The trusted source for
healthcare information and
Hospital returns immigrant to his family in Poland
Case study illustrates a complicated discharge
Returning an immigrant to his or her native country for post-acute care is a long and complicated process but one that produces great rewards, says Fred Nenner, MSW, director of social services at Lutheran Medical Center in New York City.
Here's one success story:
Mr. J, a native of Poland, was in America with his daughter visiting his sister-in-law when he was hit by an automobile, suffering a C-3 fracture that severed his spinal cord and left him with neurological damage and a compromised mental status.
He was separated from his wife and other children by 8,000 miles and wanted to go home.
"His family wanted him back. They lived in the northwest corner of Poland, about four hours from Warsaw. We worked with the Polish Consulate to identify a hospital in that area that could provide the care he needed. After talking back and forth on the telephone, we got him admitted," Nenner recalls.
When the patient came into Lutheran Medical Center, he was in serious condition and on a ventilator.
"We had to get him off the ventilator because we can't transport a ventilator patient by airplane. That took at least four weeks," Nenner says.
Then came the challenge of transferring the patient to Poland. An air ambulance would cost $35,000.
It took about two months to arrange the transfer, Nenner says. There was an eight-hour time difference between New York and Poland that made it challenging to contact the hospital and physicians to share information about the patient.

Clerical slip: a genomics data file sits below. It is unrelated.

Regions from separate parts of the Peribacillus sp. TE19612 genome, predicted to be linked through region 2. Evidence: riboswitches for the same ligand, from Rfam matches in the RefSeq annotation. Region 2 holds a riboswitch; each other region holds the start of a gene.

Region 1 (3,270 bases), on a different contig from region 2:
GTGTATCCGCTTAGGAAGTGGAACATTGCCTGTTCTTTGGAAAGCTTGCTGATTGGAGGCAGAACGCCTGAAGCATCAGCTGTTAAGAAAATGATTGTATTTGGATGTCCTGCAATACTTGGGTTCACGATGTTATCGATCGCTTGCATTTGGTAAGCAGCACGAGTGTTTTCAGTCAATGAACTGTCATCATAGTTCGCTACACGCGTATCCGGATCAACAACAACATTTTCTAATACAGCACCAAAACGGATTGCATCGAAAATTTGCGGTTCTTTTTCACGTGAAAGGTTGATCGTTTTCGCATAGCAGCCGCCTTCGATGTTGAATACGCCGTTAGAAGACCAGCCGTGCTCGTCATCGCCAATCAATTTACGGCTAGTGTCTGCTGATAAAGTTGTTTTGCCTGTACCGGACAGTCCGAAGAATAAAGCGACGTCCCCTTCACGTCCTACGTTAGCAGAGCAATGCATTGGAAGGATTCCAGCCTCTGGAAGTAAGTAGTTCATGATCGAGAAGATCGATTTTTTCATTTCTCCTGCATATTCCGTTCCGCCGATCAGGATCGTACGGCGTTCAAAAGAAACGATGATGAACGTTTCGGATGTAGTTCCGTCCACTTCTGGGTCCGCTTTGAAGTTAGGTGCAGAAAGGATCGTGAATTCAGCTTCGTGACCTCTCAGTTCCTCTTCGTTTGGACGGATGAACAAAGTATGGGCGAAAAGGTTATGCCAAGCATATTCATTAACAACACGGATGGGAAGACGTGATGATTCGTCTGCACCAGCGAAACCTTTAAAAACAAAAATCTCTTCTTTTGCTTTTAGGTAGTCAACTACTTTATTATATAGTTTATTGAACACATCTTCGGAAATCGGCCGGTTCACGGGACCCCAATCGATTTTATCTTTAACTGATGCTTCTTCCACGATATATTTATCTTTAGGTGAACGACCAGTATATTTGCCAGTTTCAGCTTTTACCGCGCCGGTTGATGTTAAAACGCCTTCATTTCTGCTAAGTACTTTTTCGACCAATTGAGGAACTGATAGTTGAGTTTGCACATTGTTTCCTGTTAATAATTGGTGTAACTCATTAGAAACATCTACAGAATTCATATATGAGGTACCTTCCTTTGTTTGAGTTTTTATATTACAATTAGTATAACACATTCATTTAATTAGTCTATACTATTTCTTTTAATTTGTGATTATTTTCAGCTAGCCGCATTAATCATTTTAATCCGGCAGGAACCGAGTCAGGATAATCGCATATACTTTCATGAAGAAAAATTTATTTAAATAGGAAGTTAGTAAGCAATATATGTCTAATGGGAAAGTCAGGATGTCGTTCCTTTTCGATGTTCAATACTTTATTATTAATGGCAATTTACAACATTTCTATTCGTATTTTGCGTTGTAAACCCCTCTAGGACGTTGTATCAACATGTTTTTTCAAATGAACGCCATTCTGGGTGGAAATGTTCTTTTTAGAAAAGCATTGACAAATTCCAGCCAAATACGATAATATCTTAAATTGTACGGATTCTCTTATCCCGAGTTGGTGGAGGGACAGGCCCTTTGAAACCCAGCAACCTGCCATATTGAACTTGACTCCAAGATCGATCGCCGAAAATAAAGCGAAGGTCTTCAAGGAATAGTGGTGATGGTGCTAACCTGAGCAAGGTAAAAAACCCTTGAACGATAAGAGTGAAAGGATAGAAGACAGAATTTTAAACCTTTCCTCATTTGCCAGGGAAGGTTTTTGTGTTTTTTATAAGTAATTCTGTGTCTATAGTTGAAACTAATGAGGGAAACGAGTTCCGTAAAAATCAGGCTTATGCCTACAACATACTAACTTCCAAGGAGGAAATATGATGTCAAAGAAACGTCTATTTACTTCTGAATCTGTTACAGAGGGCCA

Working with an airline, the hospital found a way to accommodate the patient's stretcher but needed to purchase nine airplane seats, as well as airfare for two doctors who attended him during the flight. The cost: $12,000.
Providing the continuous oxygen the patient needed was another challenge, since the airline wouldn't allow oxygen tanks on board. The solution: A respiratory therapist worked with the airline to find fittings from the plane's oxygen system that would fit his tracheometer.
"The respiratory therapy department worked with the hospital in Poland to get appropriate fittings that were compatible with their equipment so he could receive oxygen when he got home," Nenner says.
The medical staff traveled with medical kits and portable suction.
Because of security concerns, the hospital had to get permission for the ambulance to drive onto the tarmac, right up to the airplane.
"And we always pray that the patient is still stable the day of the flight," Nenner says.
The flight went smoothly and the hospital in Poland sent an ambulance to transport the patient from the airport in Warsaw to the hospital — a four-hour trip.
"The patient was happy. The family was happy. We felt good about the positive outcome. It was a win-win situation for everybody," Nenner says.